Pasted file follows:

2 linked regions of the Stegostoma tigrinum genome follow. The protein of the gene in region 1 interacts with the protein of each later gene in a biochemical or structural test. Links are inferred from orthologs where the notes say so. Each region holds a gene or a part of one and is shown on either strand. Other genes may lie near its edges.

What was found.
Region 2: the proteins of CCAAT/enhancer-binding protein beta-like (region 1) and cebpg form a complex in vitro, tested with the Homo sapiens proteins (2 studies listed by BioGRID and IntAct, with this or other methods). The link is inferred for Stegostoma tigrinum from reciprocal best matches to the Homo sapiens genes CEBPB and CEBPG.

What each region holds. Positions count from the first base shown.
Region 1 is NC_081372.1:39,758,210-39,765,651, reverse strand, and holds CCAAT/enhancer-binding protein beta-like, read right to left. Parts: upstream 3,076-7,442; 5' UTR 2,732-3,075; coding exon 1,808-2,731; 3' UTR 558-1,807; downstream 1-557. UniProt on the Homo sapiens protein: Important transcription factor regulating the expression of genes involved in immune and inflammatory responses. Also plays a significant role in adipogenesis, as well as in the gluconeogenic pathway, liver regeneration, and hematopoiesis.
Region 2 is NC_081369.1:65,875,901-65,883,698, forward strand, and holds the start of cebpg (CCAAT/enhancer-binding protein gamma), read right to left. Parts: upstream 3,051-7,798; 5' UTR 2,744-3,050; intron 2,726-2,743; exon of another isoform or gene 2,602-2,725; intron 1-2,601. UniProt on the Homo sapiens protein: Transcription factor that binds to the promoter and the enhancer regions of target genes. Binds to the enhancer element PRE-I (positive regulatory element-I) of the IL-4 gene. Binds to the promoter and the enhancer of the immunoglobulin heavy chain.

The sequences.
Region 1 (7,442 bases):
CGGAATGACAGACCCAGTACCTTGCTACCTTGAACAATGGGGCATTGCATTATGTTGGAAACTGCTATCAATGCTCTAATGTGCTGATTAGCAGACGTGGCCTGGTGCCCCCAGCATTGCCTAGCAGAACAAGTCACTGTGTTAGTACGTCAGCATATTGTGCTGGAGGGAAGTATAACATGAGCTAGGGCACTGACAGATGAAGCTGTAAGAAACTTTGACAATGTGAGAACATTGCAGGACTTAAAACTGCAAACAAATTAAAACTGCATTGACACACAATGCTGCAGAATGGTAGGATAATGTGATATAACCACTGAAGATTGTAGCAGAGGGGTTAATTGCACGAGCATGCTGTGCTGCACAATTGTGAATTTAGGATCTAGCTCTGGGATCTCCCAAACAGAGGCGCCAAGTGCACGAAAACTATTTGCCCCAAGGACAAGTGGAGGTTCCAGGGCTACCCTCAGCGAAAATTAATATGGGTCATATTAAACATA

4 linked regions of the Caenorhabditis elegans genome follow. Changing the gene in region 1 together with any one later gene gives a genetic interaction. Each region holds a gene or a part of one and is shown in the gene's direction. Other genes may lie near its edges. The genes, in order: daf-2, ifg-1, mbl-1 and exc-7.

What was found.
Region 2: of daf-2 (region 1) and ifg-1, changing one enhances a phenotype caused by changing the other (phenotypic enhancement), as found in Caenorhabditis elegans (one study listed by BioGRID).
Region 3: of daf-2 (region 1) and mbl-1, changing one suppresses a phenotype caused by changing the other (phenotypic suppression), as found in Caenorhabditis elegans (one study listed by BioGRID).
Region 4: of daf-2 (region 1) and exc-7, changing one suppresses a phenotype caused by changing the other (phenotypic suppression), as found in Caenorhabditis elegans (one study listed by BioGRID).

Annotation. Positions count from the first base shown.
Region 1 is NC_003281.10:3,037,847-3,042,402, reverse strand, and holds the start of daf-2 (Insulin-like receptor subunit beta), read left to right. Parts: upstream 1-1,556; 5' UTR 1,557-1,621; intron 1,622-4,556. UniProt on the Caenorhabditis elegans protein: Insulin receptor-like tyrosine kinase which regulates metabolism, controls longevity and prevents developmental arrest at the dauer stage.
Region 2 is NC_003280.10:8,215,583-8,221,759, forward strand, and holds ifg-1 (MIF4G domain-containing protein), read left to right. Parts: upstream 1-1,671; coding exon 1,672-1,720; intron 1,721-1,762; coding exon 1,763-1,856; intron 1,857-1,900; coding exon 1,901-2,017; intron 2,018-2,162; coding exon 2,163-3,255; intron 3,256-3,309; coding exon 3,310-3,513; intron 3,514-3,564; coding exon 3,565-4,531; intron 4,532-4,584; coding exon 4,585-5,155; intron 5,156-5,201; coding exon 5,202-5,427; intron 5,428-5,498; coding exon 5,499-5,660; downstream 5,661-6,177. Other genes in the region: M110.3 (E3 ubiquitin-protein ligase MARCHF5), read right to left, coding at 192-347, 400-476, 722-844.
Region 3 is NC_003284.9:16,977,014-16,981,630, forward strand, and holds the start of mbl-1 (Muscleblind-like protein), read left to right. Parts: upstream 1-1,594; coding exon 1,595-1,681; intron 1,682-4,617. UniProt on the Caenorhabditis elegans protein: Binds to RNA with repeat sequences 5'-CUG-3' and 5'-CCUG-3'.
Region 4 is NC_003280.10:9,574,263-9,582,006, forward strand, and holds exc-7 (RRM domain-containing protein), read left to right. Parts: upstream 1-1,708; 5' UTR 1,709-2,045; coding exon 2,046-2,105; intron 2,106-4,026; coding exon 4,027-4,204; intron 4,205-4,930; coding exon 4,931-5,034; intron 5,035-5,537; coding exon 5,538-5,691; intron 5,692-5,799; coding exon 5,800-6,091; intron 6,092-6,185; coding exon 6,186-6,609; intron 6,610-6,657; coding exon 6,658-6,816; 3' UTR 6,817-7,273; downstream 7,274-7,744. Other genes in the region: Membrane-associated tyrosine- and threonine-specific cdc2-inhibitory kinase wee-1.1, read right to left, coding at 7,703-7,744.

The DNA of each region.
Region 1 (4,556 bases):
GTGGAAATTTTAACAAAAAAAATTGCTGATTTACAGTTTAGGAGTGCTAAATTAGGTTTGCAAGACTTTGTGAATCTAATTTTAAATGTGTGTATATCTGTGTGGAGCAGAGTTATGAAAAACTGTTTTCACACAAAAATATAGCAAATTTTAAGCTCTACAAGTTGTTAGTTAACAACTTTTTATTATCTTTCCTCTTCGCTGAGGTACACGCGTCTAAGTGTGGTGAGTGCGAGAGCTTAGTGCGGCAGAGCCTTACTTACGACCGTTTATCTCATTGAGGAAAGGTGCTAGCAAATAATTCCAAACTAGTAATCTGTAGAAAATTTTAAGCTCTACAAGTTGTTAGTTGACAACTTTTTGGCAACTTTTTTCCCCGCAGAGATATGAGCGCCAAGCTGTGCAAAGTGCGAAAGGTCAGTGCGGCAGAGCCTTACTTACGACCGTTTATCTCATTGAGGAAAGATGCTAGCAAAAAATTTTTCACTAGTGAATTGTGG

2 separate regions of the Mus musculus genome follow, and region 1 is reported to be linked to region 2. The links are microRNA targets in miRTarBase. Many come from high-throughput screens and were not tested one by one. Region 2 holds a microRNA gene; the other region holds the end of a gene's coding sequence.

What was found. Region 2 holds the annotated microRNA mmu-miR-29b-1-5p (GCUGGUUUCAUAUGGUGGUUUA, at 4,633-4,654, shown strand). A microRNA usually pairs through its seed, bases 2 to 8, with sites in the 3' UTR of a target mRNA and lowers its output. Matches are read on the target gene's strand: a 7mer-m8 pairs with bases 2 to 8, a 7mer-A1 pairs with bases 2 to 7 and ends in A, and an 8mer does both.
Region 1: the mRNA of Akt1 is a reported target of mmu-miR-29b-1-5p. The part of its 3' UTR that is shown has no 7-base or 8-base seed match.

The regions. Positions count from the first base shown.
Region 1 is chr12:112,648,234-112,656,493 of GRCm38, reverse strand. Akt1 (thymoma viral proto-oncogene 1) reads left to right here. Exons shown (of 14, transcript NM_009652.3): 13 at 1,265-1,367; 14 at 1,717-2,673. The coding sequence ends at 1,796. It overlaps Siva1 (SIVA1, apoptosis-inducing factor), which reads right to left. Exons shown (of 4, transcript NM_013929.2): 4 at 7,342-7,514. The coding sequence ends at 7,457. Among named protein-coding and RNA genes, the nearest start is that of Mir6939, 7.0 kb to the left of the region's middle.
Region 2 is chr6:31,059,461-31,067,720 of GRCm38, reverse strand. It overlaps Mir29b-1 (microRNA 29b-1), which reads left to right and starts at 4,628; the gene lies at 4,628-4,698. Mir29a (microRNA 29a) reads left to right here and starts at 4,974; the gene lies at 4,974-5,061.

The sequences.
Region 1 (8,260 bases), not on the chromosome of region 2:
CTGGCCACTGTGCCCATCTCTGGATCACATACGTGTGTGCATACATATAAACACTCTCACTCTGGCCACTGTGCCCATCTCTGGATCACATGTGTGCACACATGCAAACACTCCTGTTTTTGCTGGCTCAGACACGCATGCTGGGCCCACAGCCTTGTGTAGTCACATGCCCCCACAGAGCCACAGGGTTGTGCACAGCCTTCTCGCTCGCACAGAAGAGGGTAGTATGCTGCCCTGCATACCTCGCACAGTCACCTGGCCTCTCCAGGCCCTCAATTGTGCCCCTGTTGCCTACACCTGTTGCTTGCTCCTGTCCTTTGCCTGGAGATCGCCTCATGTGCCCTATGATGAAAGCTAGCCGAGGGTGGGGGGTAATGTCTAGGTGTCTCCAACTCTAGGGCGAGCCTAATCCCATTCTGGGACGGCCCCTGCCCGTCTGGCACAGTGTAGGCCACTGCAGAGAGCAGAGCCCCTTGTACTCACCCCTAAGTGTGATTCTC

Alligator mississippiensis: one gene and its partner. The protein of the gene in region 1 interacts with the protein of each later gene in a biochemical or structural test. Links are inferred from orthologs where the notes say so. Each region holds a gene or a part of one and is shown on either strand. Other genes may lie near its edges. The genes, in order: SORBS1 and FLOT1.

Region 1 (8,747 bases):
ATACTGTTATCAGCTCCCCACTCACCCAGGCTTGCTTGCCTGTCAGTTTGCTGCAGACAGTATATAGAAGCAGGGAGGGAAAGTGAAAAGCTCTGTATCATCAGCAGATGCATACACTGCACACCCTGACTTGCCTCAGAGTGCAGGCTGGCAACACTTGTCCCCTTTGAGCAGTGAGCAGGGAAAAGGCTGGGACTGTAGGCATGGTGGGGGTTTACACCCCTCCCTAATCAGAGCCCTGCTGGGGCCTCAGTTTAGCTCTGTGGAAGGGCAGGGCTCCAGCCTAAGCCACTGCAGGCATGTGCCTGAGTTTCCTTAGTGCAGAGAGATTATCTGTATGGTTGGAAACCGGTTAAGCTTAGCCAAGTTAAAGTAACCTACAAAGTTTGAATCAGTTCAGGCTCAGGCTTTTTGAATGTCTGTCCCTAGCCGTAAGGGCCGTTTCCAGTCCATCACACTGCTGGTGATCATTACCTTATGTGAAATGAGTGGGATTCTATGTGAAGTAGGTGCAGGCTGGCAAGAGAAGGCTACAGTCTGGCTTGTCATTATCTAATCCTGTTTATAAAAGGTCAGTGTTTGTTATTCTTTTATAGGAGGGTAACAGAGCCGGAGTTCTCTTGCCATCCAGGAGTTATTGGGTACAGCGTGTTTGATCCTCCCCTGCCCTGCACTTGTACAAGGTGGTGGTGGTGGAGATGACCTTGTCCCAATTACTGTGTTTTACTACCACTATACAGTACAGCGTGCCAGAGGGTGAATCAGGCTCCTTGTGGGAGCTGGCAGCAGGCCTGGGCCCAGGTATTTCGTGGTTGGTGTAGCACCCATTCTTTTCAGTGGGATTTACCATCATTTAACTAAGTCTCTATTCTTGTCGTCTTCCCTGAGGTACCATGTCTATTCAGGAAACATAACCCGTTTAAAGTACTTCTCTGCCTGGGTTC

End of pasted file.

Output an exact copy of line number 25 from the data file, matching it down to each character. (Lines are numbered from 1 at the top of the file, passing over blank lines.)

Region 1: the mRNA of Akt1 is a reported target of mmu-miR-29b-1-5p. The part of its 3' UTR that is shown has no 7-base or 8-base seed match.